For most of us, this choice disappears when we fall asleep.

Unless you’re a lucid dreamer and unless you’re spiritually advanced enough to be a witness to your state of mind while you sleep and dream, you have no choice but to bear the consequences of your everyday choices while you sleep or dream, or while you lie awake at night wondering what went wrong, or while you wonder why you feel so bad when you wake up in the morning.

Sleep is the chief nourisher, as Shakespeare said, but it’s also your doorway to all of the scary, troubling, difficult manifestations of any guilt or shame you might harbor while you sleep and dream – or try to sleep and dream.

In light of these observations, the question, soul and spirit, active and balanced: how does this manifest?, is really quite simple to answer.

You know your soul and spirit are actively in balance when . . .

  1. you fall asleep quickly and easily
  2. you stay asleep and your sleep is sound
  3. you wake up feeling rested, refreshed, and ready to go

Sleep, then, becomes a kind of yardstick by which to gauge the balance of your conscious efforts to actively share your love and joy in harmony with others.

Soul and spirit, active and balanced: how is this maintained?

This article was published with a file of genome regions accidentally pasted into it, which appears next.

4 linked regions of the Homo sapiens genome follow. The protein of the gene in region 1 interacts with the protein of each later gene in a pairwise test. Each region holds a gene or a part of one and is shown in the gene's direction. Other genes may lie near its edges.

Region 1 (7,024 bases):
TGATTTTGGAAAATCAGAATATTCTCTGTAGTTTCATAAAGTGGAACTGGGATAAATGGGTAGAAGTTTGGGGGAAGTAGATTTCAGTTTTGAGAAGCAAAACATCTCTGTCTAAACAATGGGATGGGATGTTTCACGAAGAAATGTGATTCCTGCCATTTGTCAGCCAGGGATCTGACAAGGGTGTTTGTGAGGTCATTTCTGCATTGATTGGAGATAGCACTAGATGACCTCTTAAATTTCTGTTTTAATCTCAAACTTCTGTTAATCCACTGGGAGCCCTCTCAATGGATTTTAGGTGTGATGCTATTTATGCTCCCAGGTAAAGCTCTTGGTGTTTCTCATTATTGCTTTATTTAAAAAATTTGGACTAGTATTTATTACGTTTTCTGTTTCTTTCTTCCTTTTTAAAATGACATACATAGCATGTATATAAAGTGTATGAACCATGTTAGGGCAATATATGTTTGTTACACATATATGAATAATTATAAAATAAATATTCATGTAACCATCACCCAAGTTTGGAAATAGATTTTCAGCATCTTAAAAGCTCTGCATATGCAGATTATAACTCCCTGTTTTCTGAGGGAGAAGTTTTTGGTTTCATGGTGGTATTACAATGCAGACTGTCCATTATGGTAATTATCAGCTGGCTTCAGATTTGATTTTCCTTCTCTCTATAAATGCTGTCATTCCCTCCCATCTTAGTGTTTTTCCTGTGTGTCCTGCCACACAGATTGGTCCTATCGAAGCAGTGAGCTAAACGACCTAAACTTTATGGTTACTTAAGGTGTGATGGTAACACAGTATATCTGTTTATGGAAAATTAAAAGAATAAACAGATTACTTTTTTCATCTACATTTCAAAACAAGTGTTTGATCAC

I can answer this question in seven words: this is what this site is about.

I think it goes without saying (but I’ll say it anyways) that the reality that underlies an answer to this question is hugely complex and unusually complicated, and yet the answer itself is simplifiable (I know this isn’t a word – yet) and accessible to almost everyone.

And what about the role of vulnerability and shame?

Let’s quickly revisit the solar metaphor that I crafted earlier in this post.

I’ve already mentioned that the sphere in this metaphor represents the essence of what you are and that the core within the sphere represents the essence of who you are.

The membrane represents the boundary between you and your relationships – your relationships with one other soul and spirit, with the world, with others, and (strangely enough) with yourself.

As for love, you do not express love. You are love. To follow the metaphor, you radiate love. You resonate in love with other souls from the heart of your soul, from within the essential core of who you are.